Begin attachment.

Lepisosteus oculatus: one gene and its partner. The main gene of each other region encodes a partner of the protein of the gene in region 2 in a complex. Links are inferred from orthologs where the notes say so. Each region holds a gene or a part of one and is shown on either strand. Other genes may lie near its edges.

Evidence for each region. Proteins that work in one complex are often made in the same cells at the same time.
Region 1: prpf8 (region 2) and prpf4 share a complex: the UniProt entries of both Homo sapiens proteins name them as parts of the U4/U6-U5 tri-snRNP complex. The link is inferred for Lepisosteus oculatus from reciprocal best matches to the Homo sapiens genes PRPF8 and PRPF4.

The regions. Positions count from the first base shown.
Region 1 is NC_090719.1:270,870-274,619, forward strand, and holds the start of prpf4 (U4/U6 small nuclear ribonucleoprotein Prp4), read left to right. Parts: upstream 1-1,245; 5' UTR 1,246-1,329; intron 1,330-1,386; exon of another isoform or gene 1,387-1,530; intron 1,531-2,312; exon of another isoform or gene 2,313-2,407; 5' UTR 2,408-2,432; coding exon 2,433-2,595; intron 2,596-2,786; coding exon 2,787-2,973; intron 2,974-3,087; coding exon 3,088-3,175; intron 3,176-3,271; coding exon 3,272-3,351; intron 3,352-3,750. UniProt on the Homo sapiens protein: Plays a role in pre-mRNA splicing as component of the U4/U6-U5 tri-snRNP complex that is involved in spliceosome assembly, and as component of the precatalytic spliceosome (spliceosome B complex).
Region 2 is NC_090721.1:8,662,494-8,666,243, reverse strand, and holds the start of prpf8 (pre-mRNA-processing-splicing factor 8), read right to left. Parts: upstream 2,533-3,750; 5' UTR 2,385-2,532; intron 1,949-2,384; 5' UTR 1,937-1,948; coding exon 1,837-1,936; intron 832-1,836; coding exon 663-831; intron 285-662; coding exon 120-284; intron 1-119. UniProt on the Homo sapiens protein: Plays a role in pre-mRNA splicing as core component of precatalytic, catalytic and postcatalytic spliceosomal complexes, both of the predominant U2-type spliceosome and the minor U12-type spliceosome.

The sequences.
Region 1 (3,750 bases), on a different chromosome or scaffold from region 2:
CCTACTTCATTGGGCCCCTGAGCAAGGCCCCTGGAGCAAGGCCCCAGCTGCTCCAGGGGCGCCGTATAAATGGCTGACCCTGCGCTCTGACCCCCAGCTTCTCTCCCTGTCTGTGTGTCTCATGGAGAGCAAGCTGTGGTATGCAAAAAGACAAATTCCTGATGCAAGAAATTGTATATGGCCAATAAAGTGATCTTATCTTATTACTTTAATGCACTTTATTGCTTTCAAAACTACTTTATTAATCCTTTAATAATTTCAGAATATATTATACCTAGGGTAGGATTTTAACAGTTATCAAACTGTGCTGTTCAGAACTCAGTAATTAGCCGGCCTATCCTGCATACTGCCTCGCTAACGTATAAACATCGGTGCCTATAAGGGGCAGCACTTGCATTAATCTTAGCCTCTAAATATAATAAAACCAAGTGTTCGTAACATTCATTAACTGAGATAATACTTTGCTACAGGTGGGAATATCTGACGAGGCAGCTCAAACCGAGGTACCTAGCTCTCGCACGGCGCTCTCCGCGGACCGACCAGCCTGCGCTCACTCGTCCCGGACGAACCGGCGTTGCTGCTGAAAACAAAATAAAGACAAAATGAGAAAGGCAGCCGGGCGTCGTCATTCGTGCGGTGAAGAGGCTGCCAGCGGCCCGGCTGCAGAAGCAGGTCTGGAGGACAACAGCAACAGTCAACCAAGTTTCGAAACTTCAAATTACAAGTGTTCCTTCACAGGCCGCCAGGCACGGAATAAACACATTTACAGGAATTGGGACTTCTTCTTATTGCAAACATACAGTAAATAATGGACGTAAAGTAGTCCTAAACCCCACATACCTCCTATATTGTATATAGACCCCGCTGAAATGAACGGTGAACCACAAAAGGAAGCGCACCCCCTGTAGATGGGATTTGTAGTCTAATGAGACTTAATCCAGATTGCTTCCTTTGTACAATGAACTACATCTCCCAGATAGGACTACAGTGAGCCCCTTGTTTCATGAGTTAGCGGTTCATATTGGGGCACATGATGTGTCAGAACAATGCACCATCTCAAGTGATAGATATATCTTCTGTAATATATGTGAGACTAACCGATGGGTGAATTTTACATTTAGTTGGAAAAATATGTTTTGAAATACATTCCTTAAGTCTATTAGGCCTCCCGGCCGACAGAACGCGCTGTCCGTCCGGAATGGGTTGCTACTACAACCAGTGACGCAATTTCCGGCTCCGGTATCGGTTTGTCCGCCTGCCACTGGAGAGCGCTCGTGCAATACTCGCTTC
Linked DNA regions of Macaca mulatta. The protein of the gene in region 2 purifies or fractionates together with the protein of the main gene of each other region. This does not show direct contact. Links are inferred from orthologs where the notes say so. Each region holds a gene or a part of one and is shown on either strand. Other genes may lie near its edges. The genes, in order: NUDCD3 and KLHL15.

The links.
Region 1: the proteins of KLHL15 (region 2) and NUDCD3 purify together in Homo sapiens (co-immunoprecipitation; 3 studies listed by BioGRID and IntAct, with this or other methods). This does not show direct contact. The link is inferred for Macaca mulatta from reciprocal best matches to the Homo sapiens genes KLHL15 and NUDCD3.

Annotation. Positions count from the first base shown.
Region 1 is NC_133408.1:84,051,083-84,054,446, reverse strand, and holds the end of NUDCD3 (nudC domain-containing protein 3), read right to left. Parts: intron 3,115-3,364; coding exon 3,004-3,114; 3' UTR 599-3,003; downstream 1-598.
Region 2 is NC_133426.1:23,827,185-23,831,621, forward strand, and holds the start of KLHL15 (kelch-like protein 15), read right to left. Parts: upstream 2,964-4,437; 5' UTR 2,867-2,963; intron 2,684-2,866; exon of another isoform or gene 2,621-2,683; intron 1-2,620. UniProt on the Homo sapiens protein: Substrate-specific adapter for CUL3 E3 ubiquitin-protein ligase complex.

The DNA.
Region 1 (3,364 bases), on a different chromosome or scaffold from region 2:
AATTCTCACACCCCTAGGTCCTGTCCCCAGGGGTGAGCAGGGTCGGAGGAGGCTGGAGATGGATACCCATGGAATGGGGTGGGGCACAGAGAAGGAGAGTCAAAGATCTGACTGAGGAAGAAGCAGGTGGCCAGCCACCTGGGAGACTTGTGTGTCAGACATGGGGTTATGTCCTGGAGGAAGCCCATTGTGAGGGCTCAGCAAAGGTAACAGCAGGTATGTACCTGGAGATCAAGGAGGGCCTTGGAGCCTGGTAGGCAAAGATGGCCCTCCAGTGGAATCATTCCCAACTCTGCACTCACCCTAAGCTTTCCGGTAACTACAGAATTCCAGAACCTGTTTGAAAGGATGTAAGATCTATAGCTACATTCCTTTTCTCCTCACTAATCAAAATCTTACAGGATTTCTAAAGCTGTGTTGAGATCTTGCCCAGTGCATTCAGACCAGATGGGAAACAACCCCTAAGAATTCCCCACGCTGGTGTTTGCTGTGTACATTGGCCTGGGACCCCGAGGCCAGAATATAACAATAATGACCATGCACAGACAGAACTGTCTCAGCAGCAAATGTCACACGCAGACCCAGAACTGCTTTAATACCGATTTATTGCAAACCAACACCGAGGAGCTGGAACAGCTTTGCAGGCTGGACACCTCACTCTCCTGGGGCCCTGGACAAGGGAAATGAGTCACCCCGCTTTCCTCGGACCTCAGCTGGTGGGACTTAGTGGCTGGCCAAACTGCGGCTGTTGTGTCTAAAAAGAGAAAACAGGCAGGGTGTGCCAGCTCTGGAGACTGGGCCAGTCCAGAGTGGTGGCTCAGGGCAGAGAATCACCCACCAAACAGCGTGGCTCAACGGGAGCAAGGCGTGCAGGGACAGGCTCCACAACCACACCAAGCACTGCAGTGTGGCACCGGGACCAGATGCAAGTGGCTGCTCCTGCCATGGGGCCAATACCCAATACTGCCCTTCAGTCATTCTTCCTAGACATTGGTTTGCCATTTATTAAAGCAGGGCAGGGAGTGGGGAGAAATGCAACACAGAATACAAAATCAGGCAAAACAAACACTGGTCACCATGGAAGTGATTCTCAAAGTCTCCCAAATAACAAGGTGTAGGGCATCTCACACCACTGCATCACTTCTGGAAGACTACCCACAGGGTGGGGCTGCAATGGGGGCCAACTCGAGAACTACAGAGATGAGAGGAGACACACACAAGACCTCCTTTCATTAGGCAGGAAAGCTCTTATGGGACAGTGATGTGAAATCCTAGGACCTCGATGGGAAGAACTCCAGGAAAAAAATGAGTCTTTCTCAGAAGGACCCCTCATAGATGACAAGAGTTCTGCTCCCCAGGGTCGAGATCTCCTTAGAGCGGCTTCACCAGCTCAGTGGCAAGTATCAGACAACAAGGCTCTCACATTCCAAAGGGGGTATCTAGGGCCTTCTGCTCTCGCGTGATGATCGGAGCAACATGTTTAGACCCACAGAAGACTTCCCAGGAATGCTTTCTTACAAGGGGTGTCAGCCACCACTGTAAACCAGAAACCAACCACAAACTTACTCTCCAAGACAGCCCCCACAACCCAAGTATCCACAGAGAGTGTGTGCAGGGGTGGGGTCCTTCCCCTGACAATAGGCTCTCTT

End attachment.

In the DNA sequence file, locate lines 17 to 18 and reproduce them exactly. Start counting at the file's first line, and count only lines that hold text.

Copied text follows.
Region 1 (3,364 bases), on a different chromosome or scaffold from region 2:
AATTCTCACACCCCTAGGTCCTGTCCCCAGGGGTGAGCAGGGTCGGAGGAGGCTGGAGATGGATACCCATGGAATGGGGTGGGGCACAGAGAAGGAGAGTCAAAGATCTGACTGAGGAAGAAGCAGGTGGCCAGCCACCTGGGAGACTTGTGTGTCAGACATGGGGTTATGTCCTGGAGGAAGCCCATTGTGAGGGCTCAGCAAAGGTAACAGCAGGTATGTACCTGGAGATCAAGGAGGGCCTTGGAGCCTGGTAGGCAAAGATGGCCCTCCAGTGGAATCATTCCCAACTCTGCACTCACCCTAAGCTTTCCGGTAACTACAGAATTCCAGAACCTGTTTGAAAGGATGTAAGATCTATAGCTACATTCCTTTTCTCCTCACTAATCAAAATCTTACAGGATTTCTAAAGCTGTGTTGAGATCTTGCCCAGTGCATTCAGACCAGATGGGAAACAACCCCTAAGAATTCCCCACGCTGGTGTTTGCTGTGTACATTGGCCTGGGACCCCGAGGCCAGAATATAACAATAATGACCATGCACAGACAGAACTGTCTCAGCAGCAAATGTCACACGCAGACCCAGAACTGCTTTAATACCGATTTATTGCAAACCAACACCGAGGAGCTGGAACAGCTTTGCAGGCTGGACACCTCACTCTCCTGGGGCCCTGGACAAGGGAAATGAGTCACCCCGCTTTCCTCGGACCTCAGCTGGTGGGACTTAGTGGCTGGCCAAACTGCGGCTGTTGTGTCTAAAAAGAGAAAACAGGCAGGGTGTGCCAGCTCTGGAGACTGGGCCAGTCCAGAGTGGTGGCTCAGGGCAGAGAATCACCCACCAAACAGCGTGGCTCAACGGGAGCAAGGCGTGCAGGGACAGGCTCCACAACCACACCAAGCACTGCAGTGTGGCACCGGGACCAGATGCAAGTGGCTGCTCCTGCCATGGGGCCAATACCCAATACTGCCCTTCAGTCATTCTTCCTAGACATTGGTTTGCCATTTATTAAAGCAGGGCAGGGAGTGGGGAGAAATGCAACACAGAATACAAAATCAGGCAAAACAAACACTGGTCACCATGGAAGTGATTCTCAAAGTCTCCCAAATAACAAGGTGTAGGGCATCTCACACCACTGCATCACTTCTGGAAGACTACCCACAGGGTGGGGCTGCAATGGGGGCCAACTCGAGAACTACAGAGATGAGAGGAGACACACACAAGACCTCCTTTCATTAGGCAGGAAAGCTCTTATGGGACAGTGATGTGAAATCCTAGGACCTCGATGGGAAGAACTCCAGGAAAAAAATGAGTCTTTCTCAGAAGGACCCCTCATAGATGACAAGAGTTCTGCTCCCCAGGGTCGAGATCTCCTTAGAGCGGCTTCACCAGCTCAGTGGCAAGTATCAGACAACAAGGCTCTCACATTCCAAAGGGGGTATCTAGGGCCTTCTGCTCTCGCGTGATGATCGGAGCAACATGTTTAGACCCACAGAAGACTTCCCAGGAATGCTTTCTTACAAGGGGTGTCAGCCACCACTGTAAACCAGAAACCAACCACAAACTTACTCTCCAAGACAGCCCCCACAACCCAAGTATCCACAGAGAGTGTGTGCAGGGGTGGGGTCCTTCCCCTGACAATAGGCTCTCTT